Aims: Regulatory requirements for new drugs have increased. Special approval procedures with priority assessment are possible for drugs with clear 'unmet medical need'. We question whether these Exceptional Circumstances (EC) or Conditional Approval (CA) procedures have led to a higher probability of serious safety issues.
Methods: A retrospective cohort study was performed of new drugs approved in Europe between 1999 and 2009. The determinant was EC/CA vs. standard procedure approval. Outcome variables were frequency and timing of a first Direct Healthcare Professional Communication (DHPC). An association between approval procedure and the time from market approval to DHPC was assessed using Kaplan-Meyer survival analysis and Cox-regression to correct for covariates.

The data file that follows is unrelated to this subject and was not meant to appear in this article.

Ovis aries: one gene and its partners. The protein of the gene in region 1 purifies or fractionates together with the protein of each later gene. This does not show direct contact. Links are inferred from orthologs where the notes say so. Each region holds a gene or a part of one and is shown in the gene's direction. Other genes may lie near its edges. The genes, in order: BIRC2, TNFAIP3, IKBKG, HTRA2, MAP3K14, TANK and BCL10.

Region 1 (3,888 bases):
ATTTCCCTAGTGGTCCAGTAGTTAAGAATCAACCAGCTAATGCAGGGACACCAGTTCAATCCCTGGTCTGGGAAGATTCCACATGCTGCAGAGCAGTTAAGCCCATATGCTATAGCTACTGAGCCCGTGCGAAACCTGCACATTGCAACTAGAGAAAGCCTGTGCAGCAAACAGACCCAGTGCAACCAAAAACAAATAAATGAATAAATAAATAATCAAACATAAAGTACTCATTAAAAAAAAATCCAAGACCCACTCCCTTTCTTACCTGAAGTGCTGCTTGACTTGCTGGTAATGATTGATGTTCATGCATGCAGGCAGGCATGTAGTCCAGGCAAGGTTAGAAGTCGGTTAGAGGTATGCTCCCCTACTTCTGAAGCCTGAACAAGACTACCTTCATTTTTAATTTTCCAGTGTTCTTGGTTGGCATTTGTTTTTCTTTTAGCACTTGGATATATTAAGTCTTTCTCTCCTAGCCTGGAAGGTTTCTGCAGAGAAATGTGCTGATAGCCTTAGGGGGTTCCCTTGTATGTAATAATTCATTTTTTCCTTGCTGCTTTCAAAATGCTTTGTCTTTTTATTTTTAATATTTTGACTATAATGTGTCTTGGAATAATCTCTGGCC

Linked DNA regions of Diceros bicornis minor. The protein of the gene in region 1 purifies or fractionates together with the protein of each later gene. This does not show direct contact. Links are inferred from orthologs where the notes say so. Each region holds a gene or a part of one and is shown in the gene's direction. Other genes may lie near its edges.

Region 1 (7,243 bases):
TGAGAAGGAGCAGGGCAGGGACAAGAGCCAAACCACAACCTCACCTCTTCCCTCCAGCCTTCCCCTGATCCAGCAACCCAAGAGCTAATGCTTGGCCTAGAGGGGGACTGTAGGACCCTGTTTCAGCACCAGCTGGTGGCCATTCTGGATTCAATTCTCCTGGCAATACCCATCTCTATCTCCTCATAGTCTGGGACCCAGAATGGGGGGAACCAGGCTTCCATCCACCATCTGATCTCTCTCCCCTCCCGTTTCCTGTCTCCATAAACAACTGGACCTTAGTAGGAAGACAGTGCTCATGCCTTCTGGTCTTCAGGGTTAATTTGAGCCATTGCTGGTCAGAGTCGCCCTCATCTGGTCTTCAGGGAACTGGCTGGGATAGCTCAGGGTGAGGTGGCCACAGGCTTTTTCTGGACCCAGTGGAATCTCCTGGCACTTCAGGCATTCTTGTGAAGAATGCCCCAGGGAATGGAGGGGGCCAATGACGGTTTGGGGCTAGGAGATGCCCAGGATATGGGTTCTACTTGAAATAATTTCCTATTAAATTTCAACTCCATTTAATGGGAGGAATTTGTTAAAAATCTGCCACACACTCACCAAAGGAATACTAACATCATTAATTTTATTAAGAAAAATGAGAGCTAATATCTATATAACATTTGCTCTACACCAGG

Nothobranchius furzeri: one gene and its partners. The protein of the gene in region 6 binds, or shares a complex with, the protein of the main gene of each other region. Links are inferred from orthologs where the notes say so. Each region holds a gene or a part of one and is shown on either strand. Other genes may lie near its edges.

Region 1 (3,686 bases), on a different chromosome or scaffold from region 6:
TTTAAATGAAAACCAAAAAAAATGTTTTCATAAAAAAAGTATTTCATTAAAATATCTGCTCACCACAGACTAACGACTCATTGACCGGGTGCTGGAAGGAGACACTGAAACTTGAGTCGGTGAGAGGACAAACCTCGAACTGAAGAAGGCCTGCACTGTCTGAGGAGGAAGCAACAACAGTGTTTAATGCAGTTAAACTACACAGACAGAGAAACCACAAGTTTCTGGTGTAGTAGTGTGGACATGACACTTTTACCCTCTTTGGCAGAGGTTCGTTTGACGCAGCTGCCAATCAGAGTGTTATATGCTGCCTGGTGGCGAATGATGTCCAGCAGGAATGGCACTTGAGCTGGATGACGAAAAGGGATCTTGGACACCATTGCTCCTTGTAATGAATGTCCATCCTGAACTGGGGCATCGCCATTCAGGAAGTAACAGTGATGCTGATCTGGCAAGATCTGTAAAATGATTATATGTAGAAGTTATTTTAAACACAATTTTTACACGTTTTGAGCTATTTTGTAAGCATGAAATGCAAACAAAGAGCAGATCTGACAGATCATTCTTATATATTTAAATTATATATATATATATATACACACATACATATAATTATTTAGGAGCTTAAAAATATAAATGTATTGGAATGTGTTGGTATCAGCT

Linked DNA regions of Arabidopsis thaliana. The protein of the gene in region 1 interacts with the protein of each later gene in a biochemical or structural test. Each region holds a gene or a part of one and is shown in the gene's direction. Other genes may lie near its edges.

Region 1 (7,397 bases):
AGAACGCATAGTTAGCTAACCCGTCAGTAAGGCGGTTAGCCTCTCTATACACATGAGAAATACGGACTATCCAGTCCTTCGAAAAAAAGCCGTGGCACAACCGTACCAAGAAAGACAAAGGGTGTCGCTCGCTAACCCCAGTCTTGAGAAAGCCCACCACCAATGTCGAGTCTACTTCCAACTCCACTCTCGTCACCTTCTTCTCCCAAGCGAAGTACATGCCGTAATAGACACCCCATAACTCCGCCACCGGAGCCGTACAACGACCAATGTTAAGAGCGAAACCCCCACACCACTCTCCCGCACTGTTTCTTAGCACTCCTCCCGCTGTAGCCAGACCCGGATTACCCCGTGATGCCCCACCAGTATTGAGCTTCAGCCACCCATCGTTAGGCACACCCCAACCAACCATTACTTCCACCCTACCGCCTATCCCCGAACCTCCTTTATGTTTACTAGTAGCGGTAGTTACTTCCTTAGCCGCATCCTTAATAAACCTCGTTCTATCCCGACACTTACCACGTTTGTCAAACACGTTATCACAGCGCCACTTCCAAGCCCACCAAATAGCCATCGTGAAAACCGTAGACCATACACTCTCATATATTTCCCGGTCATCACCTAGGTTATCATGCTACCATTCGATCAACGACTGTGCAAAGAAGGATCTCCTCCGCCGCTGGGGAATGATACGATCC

Results: In total 289 new drugs were approved. Forty-six (16.4%) were approved under EC or CA, of which seven received a DHPC (15%). This was similar to the standard approval drugs (243), of which 33 received one or more DHPC (14%, P= 0.77). The probability of acquiring a DHPC for standard approval drugs vs. EC/CA drugs during 11-year follow-up is 22% (95% CI 14%, 29%) and 26% (95% CI 8%, 44%), respectively (log-rank P= 0.726). This difference remained not significant in the Cox-regression model: hazard ratio 0.94 (95% CI 0.40, 2.20). Only drug type was identified as a confounding covariate.
Conclusion: The EC/CA procedure is not associated with a higher probability of DHPCs despite limited clinical development data. These data do not support the view that early drug approval increases the risk of serious safety issues emerging after market approval.
© 2011 The Authors. British Journal of Clinical Pharmacology © 2011 The British Pharmacological Society.